I recall wailing to an anime about a girl with a bionic arm — and I don’t even watch anime. But when your heart is torn, and your brain doesn’t work, and all you can think of is “why does this always happen to me?”, what you do to take care of yourself within that moment becomes the only thing that matters.
Self-care is the most important thing, regardless of any sort of situation, regardless of whatever people say.
You are your first priority.
Remember when I said that that year in engineering school was full of tears?
I recall one night, as I sat curled up on my chair at my desk, feeling so dumb because I just couldn’t absorb all these theories about structures, thermodynamics, and engines, when I called my mother.
Something was off in her voice. She sounded breathless, like as though breathing was the most painful thing she had to do. When I asked her what was wrong, she pretended like everything was fine, but when I kept prodding, she told me something that felt like a knife through the heart.
She had just been discharged from the hospital, having had a mastectomy done a couple of days ago. And I, living away from home at the time, knew nothing because she didn’t want to worry me and have it affect my studies.
It has been a couple of years since then, and with each day the fear I have for my parents’ wellbeing continues to grow.
As the only child, it’s up to me to take care of them. Oftentimes I feel myself envying my friends whose parents are younger than mine, who are healthier than mine. My friends have siblings that they can rely on for emotional support in the event that something goes awry.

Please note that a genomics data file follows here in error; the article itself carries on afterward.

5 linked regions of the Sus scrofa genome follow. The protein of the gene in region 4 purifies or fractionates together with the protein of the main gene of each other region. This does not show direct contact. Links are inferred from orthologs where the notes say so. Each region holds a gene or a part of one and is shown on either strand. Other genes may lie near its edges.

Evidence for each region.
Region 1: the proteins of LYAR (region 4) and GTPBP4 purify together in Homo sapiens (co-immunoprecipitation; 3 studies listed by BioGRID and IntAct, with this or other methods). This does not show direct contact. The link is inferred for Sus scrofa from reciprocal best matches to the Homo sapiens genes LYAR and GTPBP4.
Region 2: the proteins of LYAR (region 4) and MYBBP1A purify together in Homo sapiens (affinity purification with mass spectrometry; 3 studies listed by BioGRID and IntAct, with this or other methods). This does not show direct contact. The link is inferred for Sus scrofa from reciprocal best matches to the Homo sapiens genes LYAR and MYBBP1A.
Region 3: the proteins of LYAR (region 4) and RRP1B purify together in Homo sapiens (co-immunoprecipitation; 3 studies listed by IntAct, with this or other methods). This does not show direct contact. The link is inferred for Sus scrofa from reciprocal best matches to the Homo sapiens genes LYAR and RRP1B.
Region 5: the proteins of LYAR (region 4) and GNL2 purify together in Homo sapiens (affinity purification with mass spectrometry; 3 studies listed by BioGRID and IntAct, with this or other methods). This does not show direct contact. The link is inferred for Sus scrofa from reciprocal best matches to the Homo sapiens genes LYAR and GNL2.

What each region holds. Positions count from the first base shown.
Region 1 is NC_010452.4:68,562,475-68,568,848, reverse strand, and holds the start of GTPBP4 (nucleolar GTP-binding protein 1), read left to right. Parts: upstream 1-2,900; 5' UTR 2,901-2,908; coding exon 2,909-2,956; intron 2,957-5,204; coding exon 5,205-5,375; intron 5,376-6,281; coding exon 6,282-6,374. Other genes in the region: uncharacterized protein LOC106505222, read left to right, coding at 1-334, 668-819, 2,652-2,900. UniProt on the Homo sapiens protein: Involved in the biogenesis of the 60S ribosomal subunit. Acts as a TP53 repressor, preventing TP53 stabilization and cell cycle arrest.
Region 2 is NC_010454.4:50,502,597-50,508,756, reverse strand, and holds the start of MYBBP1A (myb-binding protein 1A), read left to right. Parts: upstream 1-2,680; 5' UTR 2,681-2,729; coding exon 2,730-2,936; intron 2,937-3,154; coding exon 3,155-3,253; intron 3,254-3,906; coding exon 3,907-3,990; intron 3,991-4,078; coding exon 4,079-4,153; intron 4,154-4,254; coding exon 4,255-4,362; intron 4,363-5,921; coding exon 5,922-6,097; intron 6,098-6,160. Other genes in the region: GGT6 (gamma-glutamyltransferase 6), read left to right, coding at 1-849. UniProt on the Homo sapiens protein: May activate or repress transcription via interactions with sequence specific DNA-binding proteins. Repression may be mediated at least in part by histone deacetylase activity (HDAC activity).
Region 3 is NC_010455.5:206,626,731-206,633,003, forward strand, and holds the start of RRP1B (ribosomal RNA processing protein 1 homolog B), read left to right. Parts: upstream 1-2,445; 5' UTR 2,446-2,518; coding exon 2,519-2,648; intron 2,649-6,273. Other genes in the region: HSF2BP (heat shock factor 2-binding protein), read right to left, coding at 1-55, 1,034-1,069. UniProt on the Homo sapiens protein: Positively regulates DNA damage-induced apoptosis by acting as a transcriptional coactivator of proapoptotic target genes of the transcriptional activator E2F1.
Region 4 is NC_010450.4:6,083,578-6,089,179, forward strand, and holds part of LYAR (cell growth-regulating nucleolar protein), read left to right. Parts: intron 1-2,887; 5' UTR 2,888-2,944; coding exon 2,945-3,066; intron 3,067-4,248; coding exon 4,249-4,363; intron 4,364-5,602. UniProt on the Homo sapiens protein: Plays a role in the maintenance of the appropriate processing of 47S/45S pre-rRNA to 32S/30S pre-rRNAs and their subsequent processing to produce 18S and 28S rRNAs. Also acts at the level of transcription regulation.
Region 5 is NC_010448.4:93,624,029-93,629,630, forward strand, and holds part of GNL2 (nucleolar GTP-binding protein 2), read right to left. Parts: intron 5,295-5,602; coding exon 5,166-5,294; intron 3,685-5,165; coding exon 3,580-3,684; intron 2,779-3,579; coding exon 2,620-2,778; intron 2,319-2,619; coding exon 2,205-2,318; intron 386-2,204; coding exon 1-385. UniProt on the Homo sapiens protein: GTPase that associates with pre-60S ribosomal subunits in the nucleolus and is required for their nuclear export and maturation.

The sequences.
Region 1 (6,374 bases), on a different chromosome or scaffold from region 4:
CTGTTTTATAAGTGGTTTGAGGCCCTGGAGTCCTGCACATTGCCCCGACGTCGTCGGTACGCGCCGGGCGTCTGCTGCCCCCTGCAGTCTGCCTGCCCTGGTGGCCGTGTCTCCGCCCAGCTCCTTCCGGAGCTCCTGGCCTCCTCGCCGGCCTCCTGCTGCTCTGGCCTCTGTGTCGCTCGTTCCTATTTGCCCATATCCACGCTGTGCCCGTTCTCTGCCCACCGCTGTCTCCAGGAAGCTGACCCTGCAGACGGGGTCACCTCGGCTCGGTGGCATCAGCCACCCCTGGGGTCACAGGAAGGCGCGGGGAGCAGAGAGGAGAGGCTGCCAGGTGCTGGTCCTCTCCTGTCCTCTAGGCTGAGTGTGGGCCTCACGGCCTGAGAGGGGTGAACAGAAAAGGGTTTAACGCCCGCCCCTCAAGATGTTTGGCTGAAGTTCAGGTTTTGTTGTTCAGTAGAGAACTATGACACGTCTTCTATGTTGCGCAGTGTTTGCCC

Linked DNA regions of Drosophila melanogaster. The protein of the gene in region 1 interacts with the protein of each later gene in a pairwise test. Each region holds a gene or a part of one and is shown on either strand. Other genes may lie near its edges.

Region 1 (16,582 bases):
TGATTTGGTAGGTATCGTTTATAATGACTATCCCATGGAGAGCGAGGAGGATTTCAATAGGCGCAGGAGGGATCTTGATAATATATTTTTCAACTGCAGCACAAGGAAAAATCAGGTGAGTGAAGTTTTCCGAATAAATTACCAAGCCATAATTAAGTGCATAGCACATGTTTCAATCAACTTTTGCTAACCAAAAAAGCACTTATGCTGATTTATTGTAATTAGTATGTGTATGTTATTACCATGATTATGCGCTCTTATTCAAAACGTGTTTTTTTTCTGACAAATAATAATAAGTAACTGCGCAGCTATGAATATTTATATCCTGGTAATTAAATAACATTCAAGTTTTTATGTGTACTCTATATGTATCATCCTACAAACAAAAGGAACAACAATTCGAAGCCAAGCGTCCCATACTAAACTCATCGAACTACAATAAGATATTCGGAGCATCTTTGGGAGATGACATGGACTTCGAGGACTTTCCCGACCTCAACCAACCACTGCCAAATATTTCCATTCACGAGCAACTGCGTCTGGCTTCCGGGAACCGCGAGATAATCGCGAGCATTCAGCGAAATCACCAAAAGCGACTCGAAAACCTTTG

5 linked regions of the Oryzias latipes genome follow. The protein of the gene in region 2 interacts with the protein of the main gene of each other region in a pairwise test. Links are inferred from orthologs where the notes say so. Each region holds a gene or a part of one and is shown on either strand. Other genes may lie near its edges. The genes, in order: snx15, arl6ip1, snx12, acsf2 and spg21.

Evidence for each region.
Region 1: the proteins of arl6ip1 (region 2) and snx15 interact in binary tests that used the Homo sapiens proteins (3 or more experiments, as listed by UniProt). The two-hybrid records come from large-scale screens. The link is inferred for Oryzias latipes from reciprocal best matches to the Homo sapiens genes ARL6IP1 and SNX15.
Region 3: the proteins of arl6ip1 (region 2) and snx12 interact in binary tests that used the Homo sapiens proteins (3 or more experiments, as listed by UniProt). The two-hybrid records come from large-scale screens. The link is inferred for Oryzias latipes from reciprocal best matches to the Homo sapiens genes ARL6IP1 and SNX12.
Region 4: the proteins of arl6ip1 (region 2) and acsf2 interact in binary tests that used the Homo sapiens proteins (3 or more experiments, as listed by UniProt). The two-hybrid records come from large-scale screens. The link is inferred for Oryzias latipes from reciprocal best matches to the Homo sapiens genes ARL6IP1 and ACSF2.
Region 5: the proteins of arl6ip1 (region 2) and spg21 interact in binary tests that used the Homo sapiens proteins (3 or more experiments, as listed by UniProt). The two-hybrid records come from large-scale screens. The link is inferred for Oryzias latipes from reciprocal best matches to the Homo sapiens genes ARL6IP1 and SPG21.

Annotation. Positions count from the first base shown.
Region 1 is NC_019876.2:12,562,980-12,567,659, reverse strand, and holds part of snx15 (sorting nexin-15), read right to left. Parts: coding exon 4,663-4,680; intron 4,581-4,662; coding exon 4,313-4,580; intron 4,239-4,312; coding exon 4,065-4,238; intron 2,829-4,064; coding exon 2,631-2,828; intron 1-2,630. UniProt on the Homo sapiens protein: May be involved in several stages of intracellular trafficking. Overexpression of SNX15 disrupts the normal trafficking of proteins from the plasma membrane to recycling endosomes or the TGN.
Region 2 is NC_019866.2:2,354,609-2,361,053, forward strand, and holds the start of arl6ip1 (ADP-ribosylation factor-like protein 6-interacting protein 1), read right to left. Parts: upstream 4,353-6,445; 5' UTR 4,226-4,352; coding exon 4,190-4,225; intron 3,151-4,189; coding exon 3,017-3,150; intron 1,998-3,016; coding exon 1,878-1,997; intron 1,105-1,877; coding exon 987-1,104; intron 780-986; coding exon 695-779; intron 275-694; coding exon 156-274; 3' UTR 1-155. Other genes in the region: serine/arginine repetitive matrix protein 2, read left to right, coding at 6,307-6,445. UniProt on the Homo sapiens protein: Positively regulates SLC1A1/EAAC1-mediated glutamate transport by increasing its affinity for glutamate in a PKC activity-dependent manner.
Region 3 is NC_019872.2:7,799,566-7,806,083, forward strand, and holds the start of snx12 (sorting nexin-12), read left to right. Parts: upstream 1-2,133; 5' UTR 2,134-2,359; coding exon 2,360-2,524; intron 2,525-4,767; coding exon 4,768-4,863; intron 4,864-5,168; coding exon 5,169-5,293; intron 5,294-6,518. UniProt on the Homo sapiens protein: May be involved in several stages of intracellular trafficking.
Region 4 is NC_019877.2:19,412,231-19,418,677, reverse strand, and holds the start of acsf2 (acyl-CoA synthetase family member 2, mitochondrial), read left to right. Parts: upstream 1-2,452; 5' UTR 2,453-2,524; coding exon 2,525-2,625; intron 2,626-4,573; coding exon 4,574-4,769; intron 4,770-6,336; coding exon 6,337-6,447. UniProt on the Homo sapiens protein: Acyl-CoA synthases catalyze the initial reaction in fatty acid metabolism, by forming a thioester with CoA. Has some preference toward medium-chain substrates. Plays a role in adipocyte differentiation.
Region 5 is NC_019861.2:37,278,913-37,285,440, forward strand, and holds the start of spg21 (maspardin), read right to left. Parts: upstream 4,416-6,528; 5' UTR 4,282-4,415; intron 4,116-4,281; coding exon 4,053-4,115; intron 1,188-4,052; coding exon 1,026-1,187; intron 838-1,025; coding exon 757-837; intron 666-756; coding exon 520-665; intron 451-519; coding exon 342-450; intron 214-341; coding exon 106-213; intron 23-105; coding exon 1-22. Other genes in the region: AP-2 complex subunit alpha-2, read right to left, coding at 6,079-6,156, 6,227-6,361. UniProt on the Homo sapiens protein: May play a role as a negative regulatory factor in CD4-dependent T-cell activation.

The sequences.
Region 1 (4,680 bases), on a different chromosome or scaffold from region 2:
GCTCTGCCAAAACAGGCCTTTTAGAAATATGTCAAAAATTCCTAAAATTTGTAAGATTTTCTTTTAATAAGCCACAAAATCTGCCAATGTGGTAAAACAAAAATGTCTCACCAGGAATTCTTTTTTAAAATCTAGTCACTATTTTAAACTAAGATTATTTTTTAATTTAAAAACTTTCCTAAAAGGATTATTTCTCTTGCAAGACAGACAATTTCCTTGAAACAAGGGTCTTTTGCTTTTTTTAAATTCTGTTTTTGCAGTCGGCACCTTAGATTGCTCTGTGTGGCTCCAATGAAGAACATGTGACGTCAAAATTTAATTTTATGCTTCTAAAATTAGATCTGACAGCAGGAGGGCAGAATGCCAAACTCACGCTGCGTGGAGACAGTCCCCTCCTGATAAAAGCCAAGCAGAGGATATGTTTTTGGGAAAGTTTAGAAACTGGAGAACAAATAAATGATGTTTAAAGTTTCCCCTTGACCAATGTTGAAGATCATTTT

I feel like the odd duckling who has to deal with issues that most of my friends haven’t had to experience yet. At times, I can’t help but feel alone because of that.
But when I find myself in my darkest hour where I constantly berate myself for being a disappointment to my family, I try to find some goodness in it. There must be some light at the end of the tunnel, I would remind myself.
If it doesn’t happen now, it will happen sometime in the future anyway.
The trick is to keep going. Keep moving.
Talk to your parents about how they dealt with adversity in their lives, how they picked themselves back up, and kept going in spite of all the shit Life threw at them.
You may think that you’re the only one out there who’s going through all these horrid moments, but there are those who have gone through worse, and they are better off because of it.
You have friends. You have family.
You have good people around you if you only took the time to sit back and look, take in your surroundings, realize that within the chaos of your world there is still peace somewhere within you.
No doubt Life’s a shitty game, but a great player never quits.
Originally published on medium